There isn’t a happily ever after for my mental health. We measure recovery in what ways we can. Shortening the length of severe episodes, or the depth. Having more good days than we used to. Still being alive.
It is popular to think of self care as a candlelit bubble bath and a good book, which is cool. If that helps you cope, go for it. Self care in my world is often disguised as things I do not want to do, but are necessary for my ability to function.
- Learning what actually works for me.
- Setting appropriate boundaries to support my mental health.
- Setting aside the time necessary for self care tasks.
- Prioritizing activities that make me healthier, in whatever way I have to.
- Recognizing and accepting my limits.
- Grieving the losses of my past and future.
- Resting when I need rest, whether other people understand that or not.
- Admitting what hurts, and a million other things that aren’t pretty or popular.
Here are a few of the specific activities which help me:
Study has been important to understand what drives my conditions and in finding activities proven to help. Language is important for how I process, and having a vocabulary to put my mental health in context has been healing. Understanding the patterns of dysfunction has been essential to breaking them.
Writing a journal of my thoughts somehow helps them feel more substantial and valid. It provides glimpses into my mind during crisis, which is a helpful reminder that my thoughts are not me. Writing is one way I give back.
Taking the time to inventory my body and how it feels in the morning lessens my dissociative tendencies.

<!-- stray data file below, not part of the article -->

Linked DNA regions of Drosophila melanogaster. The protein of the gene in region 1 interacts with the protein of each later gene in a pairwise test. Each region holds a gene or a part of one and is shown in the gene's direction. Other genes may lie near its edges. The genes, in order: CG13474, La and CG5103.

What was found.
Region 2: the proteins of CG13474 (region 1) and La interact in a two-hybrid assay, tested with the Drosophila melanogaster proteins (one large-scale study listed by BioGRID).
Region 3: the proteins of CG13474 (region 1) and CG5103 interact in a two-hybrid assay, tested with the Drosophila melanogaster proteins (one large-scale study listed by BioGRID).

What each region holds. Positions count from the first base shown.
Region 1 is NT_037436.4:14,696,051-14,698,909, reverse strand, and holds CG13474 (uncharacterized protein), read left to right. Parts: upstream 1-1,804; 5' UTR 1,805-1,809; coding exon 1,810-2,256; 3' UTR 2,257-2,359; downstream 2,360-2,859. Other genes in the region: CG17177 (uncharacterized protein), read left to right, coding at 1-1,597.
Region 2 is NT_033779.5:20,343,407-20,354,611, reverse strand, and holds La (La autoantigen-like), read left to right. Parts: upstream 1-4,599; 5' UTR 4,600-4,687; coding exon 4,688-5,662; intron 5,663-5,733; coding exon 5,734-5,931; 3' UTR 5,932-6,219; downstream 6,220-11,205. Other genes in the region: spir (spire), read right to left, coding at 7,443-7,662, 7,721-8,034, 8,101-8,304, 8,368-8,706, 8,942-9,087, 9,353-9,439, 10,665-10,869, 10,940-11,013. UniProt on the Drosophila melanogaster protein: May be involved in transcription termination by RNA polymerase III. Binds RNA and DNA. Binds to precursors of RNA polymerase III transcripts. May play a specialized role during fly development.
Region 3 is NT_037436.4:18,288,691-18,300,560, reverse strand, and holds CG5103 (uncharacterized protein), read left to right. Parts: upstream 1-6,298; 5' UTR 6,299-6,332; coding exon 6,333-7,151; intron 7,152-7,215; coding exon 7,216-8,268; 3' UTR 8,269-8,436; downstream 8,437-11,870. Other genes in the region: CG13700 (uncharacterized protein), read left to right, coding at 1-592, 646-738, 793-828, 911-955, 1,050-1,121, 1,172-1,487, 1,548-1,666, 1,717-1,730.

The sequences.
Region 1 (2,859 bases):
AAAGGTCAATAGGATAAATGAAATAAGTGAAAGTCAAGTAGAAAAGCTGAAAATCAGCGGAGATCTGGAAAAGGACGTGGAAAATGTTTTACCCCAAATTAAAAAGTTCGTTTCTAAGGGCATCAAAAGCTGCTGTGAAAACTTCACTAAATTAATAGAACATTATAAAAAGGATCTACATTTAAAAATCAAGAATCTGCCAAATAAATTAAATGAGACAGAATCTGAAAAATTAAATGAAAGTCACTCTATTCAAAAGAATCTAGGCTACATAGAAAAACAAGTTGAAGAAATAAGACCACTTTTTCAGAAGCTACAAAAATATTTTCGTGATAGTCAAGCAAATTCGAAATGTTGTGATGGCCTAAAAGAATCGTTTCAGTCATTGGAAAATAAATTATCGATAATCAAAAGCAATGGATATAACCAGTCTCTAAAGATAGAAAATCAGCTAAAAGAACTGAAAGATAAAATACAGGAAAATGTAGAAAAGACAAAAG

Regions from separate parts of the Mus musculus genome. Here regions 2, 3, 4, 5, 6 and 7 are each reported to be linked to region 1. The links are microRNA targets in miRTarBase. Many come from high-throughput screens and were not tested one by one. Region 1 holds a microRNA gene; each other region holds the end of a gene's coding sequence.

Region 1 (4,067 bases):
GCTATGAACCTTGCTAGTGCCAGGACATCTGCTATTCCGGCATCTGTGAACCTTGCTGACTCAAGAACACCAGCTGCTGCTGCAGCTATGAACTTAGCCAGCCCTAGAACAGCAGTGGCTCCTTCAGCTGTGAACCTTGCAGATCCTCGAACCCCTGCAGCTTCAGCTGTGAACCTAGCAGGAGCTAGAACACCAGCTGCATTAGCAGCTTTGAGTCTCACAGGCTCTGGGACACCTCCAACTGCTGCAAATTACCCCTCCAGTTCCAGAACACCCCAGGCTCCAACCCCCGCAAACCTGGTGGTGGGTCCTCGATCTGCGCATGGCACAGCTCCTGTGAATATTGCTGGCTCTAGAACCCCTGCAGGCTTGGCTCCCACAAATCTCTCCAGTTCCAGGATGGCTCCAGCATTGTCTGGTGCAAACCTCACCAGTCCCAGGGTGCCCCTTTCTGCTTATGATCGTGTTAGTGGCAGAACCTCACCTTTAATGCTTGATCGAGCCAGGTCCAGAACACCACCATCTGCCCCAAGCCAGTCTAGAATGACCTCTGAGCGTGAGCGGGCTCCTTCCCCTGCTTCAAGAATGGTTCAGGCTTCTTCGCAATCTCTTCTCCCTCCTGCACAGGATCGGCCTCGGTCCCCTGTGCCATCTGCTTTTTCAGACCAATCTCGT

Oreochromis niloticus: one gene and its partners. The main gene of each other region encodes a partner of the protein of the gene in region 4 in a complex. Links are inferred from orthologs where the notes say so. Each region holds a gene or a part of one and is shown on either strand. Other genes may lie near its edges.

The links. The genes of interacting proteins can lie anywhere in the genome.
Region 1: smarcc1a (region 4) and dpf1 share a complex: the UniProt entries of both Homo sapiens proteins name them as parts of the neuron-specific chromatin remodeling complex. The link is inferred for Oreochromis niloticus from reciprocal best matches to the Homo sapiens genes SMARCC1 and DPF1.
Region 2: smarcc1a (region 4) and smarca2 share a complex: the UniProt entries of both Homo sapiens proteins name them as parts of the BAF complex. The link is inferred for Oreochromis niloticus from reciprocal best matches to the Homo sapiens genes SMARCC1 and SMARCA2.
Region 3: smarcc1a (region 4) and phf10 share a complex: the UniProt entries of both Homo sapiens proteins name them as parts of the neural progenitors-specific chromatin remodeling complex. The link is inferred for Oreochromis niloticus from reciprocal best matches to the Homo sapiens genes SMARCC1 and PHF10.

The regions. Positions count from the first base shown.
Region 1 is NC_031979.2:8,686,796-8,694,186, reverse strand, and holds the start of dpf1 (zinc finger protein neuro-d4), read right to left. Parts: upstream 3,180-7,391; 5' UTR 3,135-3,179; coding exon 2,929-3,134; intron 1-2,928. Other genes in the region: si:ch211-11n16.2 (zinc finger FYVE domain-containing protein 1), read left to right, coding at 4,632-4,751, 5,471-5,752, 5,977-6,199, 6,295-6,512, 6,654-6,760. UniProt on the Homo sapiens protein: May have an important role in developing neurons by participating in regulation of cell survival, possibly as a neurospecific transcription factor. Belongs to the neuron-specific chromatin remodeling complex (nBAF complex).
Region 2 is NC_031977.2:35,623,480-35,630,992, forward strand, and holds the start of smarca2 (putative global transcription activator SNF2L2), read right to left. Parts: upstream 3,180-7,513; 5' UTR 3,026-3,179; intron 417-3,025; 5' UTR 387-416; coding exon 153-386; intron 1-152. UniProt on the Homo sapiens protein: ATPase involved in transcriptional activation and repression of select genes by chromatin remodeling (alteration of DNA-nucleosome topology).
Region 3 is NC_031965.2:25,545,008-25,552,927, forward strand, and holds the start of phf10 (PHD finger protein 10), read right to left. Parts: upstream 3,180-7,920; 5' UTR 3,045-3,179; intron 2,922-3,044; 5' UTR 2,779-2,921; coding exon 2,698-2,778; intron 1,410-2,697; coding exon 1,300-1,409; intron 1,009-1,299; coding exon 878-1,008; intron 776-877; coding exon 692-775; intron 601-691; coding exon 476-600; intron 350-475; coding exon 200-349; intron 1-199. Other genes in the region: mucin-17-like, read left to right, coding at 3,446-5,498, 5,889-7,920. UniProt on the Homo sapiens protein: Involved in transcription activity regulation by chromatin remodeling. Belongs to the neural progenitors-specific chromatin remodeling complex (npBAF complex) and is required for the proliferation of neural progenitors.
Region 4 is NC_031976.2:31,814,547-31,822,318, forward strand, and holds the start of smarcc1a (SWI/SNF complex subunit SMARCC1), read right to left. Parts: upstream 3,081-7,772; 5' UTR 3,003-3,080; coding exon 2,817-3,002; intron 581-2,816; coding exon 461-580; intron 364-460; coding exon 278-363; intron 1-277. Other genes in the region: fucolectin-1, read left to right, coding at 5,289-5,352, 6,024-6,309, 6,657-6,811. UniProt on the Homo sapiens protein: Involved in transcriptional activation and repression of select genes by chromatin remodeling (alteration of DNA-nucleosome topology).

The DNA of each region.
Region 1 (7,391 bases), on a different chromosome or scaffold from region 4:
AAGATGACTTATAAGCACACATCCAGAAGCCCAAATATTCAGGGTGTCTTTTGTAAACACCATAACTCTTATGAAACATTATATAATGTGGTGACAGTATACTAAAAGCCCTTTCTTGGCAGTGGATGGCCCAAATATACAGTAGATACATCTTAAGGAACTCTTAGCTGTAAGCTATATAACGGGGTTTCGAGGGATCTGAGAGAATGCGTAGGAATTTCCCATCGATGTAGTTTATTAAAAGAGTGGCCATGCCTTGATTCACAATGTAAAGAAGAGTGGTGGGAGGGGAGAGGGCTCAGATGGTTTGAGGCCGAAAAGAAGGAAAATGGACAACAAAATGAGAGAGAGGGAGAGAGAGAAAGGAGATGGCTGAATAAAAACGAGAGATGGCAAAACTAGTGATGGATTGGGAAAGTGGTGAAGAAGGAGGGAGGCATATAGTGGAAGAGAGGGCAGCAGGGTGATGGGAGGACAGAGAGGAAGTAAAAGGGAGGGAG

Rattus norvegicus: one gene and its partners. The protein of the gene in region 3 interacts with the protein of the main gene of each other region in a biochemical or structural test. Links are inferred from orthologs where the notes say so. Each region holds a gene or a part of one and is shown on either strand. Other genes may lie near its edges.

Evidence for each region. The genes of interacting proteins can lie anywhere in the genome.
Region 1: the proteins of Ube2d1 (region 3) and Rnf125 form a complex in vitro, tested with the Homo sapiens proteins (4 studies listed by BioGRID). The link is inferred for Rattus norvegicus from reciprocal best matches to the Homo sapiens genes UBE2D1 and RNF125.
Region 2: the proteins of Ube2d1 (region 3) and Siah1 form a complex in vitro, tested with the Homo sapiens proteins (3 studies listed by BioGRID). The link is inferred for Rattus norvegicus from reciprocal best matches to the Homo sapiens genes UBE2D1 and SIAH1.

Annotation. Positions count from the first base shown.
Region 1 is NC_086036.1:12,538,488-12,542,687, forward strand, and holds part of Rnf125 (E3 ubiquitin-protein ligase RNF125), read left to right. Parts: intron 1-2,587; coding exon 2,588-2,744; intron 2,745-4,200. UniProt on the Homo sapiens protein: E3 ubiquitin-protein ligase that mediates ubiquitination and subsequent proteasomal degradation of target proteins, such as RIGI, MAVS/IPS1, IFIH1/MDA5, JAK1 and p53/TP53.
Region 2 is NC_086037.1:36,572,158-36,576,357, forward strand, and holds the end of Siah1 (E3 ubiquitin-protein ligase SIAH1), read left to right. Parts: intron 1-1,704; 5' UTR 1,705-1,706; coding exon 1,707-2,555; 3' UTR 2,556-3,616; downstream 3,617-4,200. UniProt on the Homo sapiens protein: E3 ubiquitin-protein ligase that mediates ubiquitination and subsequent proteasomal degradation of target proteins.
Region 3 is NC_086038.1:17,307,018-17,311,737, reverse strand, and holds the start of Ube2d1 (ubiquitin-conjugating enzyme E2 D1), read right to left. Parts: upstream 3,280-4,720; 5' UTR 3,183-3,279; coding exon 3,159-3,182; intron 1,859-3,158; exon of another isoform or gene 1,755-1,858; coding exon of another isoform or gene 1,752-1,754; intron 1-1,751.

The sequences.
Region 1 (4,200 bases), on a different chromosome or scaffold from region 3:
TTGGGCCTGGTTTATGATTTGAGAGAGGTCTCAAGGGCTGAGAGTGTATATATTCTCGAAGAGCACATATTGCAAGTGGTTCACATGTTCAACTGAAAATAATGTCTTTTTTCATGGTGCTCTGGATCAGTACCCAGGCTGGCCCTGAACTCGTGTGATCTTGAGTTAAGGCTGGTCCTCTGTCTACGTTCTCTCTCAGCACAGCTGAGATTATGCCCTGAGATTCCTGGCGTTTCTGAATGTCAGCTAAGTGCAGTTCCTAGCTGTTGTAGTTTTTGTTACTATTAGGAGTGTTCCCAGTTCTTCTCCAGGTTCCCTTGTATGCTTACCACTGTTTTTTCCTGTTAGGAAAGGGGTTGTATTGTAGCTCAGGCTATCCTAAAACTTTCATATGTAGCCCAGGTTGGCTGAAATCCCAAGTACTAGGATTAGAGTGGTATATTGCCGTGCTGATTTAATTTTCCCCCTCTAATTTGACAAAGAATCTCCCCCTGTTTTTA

Mindfulness has a big place in my life. It takes practice to view my thoughts and emotions from a deeper level of abstraction, to notice and analyze them when I don’t understand. Practicing this has led to many breakthroughs.
Exercising fills a meditative role for me. Counting reps, sets, and cool down periods works well to clear my mind. Counting and breathing while stretching is a major release of stress. Focusing on breathing as I jog and walk, and managing the barriers in my mind improves my focus and determination. The endorphins elevate my mood.
Talk therapy with a trained therapist has been an integral part of coping. I found it easier to establish a trusting relationship with a single, professional individual when I began to share vulnerable parts of myself.
Just as important was having someone to help guide me through the overwhelming amount of mental health information, and keep me from self diagnosis/medication.
I am careful to take my prescribed medications every day.
Support group meetings were the first time I found a tribe. I learned to have friendships more intimate and vulnerable than any I could in the past, and the rewards of being surrounded by people who see me. I had the amazing luck of meeting someone who is very close to me neurologically and in terms of trauma, and began one of the most therapeutic friendships I have ever known.
I also got the benefit of lending my knowledge and my strength back to the group. Having something to offer is priceless.
At the end of the day, none of this is a cure. I have come a long way in understanding what drives many of my depressive episodes, learning techniques to survive the worst of it, etc. I am no longer as afraid and my life is less ruled by depression and anxiety.
But it’s still there. There will be times when, for all of my tools, I will be stuck in my own head, unable to function.
Some part of this has been learning to give myself space when I am suffering. I have had to grieve the loss of parts of my life, parts of myself. I had to learn to love myself anyway. I’m still not great at it, but I am practicing.
That void will always be a part of me. I have seen and known it intimately, and I cannot un-know it. I’m still learning to make peace with it, but for now, I’m doing okay.